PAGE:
My first thought upon opening the box for the Phiaton BT 220 NC Wireless Active Noise Cancelling Headphones (US$179.99 list price, $160.55 via affiliate link) was that for a wireless headphone, there were sure a lot of wires. There is a USB to micro-USB charging cable, an Everplay-X cable to let you listen to tunes from your iPhone or iPod touch even when the battery on the headphones isn’t charged up, and even two wires going from the receiver box to the earbuds. I don’t have anything against wires and cables; I just thought it was rather ironic that a “wireless” device came with so many cables.
Like many other “wireless” Bluetooth earbuds, the Phiaton BT 220 NC suffers from a design issue with Bluetooth headsets; it’s simply impossible to create them without physically connecting the left and right earbuds with some sort of cable. That’s why most fitness wireless earbuds still have a cable strung between the earbuds, even though they may be able to fit the Bluetooth electronics into one earpiece. It’s easier to hide the wire with a pair of over-the-ear Bluetooth headphones like the Beats Studio Wireless Over-Ear Headphone ($335, affiliate link).
The BT 220 NC says that you’re able to pair with a tap thanks to NFC (Near Field Communications) capabilities built in. Although the iPhone 6 Plus and Apple Watch both have NFC built in, I was unable to use that functionality for pairing. That wasn’t an issue as both devices were quite simple to pair using traditional methods.
Phiaton includes five different sizes of earbuds with the BT 220 NC, making it easy to find one size that fits perfectly. The receiver is a small silver and black box about two inches long and an inch wide, with a metal clip that can be placed on a shirt sleeve or collar. There’s a single button on the front that powers the device on or off with a long push and dials the last dialed number on your phone with a tap.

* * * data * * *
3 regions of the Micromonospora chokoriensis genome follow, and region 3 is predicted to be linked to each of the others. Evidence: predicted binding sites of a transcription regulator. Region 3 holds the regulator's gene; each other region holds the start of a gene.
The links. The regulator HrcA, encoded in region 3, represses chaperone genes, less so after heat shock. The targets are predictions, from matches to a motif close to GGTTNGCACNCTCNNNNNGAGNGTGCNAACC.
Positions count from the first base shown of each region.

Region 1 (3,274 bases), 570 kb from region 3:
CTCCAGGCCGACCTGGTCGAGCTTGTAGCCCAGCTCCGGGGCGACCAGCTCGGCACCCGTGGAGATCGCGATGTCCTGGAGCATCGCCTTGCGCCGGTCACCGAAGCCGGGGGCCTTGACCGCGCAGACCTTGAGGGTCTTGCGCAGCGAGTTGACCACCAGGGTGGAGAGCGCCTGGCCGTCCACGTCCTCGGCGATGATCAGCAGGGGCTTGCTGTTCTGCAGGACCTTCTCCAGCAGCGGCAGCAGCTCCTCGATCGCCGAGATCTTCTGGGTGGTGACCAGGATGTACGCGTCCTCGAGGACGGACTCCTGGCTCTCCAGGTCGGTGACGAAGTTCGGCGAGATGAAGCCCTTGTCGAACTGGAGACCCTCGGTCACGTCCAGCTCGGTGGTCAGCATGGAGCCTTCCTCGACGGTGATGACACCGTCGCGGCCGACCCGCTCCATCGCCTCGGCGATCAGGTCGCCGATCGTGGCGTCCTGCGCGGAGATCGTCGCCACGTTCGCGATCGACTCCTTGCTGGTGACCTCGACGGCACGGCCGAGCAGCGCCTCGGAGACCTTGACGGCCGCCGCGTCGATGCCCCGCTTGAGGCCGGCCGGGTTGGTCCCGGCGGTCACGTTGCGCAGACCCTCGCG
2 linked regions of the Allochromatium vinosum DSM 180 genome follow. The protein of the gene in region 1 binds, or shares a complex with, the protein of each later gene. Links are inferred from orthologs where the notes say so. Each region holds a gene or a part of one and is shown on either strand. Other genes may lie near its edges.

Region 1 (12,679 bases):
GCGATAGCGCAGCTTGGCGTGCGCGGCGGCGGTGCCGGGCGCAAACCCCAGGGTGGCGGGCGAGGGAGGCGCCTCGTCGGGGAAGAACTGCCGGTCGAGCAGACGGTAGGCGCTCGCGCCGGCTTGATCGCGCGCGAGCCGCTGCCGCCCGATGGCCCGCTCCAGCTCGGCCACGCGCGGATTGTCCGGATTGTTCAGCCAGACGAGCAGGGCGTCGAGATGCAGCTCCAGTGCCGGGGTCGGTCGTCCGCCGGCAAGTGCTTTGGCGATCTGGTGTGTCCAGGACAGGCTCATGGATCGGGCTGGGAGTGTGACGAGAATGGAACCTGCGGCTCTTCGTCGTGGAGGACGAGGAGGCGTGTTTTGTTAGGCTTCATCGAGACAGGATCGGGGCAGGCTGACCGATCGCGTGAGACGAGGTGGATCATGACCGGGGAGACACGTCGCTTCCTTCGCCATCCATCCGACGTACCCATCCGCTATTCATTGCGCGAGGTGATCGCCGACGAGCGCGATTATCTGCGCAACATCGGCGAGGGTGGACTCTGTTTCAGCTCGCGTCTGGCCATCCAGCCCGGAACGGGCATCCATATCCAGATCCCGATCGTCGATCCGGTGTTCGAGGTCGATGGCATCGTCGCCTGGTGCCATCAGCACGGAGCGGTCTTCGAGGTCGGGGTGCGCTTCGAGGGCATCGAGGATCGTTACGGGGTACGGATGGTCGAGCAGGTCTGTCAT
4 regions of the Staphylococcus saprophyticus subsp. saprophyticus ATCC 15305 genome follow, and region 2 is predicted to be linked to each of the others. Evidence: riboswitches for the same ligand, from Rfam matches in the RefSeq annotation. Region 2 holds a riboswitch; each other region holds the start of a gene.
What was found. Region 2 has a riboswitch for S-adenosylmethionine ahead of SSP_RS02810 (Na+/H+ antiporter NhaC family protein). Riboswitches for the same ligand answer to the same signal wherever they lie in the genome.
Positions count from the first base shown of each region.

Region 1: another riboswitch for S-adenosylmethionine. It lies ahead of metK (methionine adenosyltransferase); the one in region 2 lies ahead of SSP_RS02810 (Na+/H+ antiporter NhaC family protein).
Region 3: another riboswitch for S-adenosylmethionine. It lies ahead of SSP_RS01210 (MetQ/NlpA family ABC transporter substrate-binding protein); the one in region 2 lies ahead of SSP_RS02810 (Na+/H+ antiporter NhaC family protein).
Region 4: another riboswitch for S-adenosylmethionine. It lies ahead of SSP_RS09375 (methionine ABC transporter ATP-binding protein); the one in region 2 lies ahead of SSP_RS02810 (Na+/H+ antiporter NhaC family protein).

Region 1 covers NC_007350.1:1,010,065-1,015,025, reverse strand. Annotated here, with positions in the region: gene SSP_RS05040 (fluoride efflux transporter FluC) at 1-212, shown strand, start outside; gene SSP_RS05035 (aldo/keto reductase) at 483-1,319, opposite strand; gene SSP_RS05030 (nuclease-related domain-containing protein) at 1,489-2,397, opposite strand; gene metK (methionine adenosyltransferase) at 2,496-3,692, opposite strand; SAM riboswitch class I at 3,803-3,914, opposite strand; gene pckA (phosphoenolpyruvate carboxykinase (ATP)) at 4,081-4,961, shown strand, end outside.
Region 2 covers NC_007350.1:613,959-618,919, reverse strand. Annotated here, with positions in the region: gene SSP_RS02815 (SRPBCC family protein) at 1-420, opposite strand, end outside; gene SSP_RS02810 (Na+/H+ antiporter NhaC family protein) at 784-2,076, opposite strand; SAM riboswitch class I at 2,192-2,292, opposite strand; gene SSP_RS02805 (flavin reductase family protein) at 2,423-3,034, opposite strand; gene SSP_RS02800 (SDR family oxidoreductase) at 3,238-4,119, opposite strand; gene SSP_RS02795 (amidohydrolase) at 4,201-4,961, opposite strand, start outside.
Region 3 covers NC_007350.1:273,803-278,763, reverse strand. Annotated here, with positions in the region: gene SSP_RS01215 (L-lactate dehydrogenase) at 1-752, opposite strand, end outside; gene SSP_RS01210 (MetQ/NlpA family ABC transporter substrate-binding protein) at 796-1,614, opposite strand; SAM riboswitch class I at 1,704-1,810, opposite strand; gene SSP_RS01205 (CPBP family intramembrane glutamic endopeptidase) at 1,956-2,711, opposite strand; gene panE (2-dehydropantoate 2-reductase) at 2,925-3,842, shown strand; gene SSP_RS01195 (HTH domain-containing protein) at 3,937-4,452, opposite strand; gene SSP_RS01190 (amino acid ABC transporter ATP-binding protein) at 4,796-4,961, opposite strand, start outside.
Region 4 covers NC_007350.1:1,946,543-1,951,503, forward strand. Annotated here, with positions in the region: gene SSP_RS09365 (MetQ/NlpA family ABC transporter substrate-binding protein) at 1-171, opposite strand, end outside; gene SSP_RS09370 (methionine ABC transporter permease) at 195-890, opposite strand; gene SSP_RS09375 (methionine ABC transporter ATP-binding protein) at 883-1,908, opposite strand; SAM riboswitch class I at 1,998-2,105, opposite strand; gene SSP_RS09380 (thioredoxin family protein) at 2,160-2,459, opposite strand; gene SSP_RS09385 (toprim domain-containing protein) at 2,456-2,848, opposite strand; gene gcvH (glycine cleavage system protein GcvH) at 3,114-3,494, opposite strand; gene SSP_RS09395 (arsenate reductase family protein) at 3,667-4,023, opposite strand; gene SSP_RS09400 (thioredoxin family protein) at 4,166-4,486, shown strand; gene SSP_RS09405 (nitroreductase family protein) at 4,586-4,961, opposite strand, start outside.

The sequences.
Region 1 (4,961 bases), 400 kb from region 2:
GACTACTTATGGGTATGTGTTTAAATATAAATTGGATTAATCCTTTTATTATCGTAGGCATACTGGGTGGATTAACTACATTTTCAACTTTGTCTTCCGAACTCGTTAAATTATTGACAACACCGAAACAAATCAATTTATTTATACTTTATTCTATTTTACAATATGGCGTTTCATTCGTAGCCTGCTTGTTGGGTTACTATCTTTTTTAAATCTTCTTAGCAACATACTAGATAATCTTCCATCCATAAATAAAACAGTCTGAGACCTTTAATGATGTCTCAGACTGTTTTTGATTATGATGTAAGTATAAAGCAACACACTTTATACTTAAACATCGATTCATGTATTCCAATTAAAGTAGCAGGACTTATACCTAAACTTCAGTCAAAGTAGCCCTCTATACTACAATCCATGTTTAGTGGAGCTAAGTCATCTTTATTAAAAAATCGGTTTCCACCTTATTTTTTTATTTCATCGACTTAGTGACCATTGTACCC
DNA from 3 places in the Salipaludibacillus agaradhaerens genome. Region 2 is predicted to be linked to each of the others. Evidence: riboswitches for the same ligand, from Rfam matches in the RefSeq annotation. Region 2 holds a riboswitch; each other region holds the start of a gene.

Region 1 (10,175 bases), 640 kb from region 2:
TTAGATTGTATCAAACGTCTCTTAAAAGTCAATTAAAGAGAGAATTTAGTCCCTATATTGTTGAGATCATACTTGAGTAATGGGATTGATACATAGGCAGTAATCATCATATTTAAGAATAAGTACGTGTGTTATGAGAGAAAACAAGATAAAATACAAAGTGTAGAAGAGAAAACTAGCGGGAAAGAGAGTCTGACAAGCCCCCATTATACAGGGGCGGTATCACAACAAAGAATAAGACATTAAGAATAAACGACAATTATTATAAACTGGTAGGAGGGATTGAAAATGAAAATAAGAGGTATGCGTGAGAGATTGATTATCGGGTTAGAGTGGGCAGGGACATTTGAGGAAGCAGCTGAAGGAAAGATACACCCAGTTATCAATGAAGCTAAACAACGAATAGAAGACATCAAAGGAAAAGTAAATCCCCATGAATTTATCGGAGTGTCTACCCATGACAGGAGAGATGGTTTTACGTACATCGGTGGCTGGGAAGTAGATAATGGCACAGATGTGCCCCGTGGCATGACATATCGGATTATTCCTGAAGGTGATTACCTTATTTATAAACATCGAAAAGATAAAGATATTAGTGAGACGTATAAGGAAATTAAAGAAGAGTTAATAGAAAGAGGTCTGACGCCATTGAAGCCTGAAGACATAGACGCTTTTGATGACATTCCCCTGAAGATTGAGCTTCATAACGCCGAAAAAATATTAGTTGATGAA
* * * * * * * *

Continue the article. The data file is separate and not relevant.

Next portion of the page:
On one side of the receiver is a monitor button, and a button to turn noice cancellation on and off, while the other side has buttons for play/pause, rewind/fast-forward/volume up/volume down. There’s a single LED on the front to provide pairing and connection status.
As with all earbuds and headphones, the main thing we’re looking for is sound quality. I tried the BT 220 NC earbuds with and without noise cancellation turned on, and in both cases found the sound quality to be acceptable, but somewhat biased towards lower tones. To my ears, that made music sound somewhat “muddy”, but if you like bass, you’ll love these earbuds.
The Noise Cancellation feature works very well. Switching it on and off, I could tell just how much ambient noise it blocked. My office always has a slight sound of moving air in the background that was totally blocked out with Noise Cancellation turned on. Most noise cancelling headphones are designed to help block out background noise in transportation (airplanes, cars, trains…), and the BT 220 NC does a good job of that.
Finally, I used the BT 220 NC to make several phone calls. As with the music, I found it to lack a lot of crispness although voices were clear for both caller and recipient. Once again, your ears are different from mine and you may find the slight “muddiness” of the voice quality to be to your liking.
The Phiaton BT 220 NC earbuds are reasonably priced for Bluetooth noise cancelling headphones and produce acceptable sound quality. The clip-on design works well, and the earbuds themselves are very comfortable. However, if you’re looking for a truly “wireless” headphone experience, I suggest that you look at over-the-ear headphones with a band over the top of your head, as that design will eliminate all wires from your immediate area.